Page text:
The full extent of the chaos at crisis-hit Isle of Anglesey CC has been laid bare by a damning report by the former managing director.
The confidential report, drafted by former managing director David Bowles, revealed harassment of officers by councillors and a workforce with no confidence in members.
The document details a “worrying and disturbing” deterioration in relations after ministerial intervention in the authority persuaded staff to make their feelings known and warned services were at risk as officers’ time was taken up with “crude political infighting and tit-for-tat grievances”.
Mr Bowles served as interim managing director until last month after being imposed on the council following a critical audit report in 2009. He penned the scathing review of the council’s progress shortly before announcing his departure and recommended “a very substantial deepening” of ministerial intervention in the authority until May 2012.
The damning indictment led local government minister Carl Sargeant to transfer executive powers from councillors to commissioners in March.
Written in January, but published this week following a Freedom of Information request, the report explained that historic problems between councillors and senior officers had come to “encompass the council’s entire workforce” during 18 months of intervention.
Although some progress had been made, Mr Bowles said he had “absolutely no confidence whatsoever” that it would be maintained once the ministerial intervention ended because councillors had openly admitted they would seek to undermine the authority of the managing director.
“The disturbing issue is that this acknowledgement underscores the point that recovery in this area is not yet sustainable,” he said.
The protection offered by the ministerial intervention had encouraged staff to voice their concerns, Mr Bowles said. This had culminated in a staff meeting where officers “made very open calls for a substantial reduction in both the number of elected members and their allowances. Such propositions from the floor of the meeting were met with applause.”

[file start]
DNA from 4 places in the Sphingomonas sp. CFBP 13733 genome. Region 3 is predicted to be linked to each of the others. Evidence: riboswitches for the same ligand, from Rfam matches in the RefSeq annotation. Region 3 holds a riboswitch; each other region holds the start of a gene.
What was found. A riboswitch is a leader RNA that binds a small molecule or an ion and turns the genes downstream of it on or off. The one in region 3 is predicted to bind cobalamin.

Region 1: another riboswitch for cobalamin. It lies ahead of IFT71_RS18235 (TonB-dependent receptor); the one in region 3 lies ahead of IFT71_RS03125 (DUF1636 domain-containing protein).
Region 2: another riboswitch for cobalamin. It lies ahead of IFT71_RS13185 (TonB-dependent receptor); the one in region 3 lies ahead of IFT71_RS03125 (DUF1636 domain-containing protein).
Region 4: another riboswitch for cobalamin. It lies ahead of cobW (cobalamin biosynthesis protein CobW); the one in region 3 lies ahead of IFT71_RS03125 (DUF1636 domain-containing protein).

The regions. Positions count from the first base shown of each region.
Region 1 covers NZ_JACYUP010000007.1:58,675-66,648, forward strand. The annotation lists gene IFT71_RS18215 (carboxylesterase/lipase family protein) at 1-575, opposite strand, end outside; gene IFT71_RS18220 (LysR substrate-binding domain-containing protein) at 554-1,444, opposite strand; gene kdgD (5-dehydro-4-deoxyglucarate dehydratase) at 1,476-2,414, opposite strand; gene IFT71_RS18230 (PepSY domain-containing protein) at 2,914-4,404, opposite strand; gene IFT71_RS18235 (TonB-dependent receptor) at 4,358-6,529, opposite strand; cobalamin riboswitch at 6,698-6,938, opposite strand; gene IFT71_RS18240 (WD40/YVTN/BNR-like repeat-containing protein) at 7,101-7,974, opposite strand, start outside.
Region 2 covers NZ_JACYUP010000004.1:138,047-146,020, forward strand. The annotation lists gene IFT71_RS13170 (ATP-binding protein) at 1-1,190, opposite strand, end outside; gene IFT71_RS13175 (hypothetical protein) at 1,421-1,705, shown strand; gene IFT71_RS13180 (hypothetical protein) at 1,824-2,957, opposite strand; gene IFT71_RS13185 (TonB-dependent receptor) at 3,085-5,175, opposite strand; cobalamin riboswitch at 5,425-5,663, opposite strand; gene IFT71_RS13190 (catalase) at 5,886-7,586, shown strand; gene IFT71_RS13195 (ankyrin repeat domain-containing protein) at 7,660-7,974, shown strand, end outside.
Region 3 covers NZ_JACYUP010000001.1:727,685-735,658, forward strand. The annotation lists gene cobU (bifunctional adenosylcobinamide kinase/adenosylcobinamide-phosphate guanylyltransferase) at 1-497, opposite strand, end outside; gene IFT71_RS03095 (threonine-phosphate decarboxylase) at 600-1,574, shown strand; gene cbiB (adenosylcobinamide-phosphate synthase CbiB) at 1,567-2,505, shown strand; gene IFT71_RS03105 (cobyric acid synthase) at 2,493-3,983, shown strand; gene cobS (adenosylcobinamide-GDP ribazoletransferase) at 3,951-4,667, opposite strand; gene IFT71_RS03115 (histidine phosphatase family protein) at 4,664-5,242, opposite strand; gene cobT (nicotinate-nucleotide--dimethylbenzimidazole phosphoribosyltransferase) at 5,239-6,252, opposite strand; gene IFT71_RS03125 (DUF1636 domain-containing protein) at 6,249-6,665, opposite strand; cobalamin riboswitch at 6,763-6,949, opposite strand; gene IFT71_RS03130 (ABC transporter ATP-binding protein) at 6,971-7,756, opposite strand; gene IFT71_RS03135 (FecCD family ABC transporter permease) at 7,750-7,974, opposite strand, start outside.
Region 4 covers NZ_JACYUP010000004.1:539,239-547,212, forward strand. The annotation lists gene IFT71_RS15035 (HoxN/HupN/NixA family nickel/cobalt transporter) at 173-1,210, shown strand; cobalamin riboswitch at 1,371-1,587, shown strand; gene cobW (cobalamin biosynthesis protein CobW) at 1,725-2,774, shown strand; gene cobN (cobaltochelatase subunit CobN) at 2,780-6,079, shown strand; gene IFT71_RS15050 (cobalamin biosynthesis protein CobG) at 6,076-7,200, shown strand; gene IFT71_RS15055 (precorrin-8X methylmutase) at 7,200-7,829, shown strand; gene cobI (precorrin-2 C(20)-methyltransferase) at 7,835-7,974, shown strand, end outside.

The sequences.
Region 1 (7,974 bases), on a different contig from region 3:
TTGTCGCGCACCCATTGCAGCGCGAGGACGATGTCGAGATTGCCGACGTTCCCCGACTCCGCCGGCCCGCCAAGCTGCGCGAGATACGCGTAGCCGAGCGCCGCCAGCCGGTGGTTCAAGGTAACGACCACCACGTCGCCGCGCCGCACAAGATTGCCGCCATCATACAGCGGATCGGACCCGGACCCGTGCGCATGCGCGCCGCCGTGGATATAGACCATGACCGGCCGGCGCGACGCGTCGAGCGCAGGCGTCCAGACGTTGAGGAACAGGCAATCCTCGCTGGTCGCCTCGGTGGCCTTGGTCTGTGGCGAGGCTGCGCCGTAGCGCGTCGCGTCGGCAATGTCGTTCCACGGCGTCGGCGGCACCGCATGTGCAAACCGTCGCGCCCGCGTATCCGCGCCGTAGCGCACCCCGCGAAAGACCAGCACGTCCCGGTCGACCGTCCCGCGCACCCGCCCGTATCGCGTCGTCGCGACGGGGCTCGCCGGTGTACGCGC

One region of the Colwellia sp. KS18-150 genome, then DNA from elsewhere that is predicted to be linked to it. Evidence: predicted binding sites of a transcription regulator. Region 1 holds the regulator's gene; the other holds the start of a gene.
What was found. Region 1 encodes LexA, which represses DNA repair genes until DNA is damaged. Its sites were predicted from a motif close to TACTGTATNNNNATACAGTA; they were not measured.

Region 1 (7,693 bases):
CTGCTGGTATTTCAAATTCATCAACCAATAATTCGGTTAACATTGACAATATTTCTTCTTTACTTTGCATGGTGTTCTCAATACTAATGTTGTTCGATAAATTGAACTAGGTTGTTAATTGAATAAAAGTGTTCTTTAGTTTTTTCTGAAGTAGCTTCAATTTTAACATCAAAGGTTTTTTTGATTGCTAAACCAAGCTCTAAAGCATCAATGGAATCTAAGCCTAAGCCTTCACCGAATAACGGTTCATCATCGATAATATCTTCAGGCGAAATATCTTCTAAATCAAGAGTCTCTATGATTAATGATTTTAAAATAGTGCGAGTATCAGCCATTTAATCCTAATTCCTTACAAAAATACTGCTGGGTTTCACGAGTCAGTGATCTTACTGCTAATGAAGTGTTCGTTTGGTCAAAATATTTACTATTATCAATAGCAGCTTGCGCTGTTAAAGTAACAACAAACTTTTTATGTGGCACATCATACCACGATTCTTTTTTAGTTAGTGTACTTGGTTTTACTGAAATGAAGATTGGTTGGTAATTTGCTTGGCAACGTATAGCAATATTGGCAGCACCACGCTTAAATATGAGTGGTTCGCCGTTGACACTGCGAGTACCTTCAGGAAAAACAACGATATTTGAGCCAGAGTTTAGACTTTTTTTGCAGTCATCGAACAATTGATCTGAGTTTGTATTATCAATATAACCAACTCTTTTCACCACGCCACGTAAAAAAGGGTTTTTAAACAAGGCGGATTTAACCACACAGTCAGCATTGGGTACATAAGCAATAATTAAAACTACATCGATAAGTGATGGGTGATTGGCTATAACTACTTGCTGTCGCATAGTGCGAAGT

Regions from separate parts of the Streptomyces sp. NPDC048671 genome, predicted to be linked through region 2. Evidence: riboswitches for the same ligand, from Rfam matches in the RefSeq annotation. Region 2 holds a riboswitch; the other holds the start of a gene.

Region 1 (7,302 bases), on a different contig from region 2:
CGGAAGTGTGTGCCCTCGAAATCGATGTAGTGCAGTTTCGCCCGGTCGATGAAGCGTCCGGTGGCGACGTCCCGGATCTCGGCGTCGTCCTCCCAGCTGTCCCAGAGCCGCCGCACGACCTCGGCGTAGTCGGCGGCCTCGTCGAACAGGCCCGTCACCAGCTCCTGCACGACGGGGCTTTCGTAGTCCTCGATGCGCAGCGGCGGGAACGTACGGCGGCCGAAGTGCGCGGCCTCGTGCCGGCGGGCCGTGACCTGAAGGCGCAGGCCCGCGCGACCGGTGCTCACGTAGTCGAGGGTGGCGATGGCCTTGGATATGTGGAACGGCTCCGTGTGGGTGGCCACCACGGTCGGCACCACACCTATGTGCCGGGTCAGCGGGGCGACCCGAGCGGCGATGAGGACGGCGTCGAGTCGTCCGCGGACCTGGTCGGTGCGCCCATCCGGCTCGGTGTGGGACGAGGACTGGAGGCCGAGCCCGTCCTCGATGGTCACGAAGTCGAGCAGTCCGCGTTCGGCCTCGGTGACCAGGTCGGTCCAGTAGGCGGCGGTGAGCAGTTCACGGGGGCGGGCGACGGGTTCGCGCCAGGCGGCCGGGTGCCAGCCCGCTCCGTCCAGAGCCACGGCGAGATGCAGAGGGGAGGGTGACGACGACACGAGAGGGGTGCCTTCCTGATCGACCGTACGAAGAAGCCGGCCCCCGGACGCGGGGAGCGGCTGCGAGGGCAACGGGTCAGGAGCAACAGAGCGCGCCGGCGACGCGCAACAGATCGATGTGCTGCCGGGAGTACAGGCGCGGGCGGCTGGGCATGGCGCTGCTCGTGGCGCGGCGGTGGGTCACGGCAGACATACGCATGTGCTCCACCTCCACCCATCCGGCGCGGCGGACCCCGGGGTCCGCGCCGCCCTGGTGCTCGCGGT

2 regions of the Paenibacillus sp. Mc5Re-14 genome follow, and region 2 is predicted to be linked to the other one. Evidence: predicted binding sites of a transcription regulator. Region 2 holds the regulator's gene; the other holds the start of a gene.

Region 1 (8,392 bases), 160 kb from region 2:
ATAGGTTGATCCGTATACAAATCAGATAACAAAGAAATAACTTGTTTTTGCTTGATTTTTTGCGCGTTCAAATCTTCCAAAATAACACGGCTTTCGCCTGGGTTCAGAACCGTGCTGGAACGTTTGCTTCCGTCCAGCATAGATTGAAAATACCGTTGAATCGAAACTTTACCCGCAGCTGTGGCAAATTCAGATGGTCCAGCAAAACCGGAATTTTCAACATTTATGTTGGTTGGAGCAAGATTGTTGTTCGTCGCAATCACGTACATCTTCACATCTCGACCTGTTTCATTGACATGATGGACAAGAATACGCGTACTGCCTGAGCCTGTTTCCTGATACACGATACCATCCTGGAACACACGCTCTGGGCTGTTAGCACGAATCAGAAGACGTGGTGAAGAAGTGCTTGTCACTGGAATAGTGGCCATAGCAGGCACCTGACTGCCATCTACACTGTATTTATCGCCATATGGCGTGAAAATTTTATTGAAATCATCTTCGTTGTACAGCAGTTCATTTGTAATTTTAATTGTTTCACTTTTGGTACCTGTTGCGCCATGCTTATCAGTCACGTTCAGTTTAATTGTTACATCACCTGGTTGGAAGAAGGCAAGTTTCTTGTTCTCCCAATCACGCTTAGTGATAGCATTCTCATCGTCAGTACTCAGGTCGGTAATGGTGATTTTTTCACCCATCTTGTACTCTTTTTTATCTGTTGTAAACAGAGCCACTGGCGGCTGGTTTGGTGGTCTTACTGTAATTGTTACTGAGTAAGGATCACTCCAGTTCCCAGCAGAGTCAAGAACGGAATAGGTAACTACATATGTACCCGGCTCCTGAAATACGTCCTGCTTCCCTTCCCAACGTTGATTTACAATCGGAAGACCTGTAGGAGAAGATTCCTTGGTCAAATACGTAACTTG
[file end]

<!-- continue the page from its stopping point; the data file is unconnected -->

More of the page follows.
Officers’ lack of confidence in members stemmed from being “attacked and undermined merely for doing their job properly and professionally” by some councillors, he said, while others, including an unnamed group leader, failed to take a stand against such behaviour.
“Another senior member has taken action which has been openly perceived as encouraging the harassment of officers,” Mr Bowles wrote.
The former interim managing director said officers had responded well to the minister’s decision to intervene and worked hard to help the council to progress but some members had failed to change and their behaviour was taking up officers’ time and putting services at risk.
As way of examples, Mr Bowles explained that public consultation on budget cuts had “hijacked” by concerns about members’ conduct and said negotiations about changes to staff terms and conditions were made “significantly more difficult given the lack of respect that staff have for members” and their own demands for members’ allowances to be cut.
There was also concern that the proposal for the Wylfa B power station could be put at risk. “A political leadership which is not even respected upon the island and is unstable and for-ever changing is exceptionally risky and will fundamentally undermine the long-term economic development of the island,” Mr Bowles said.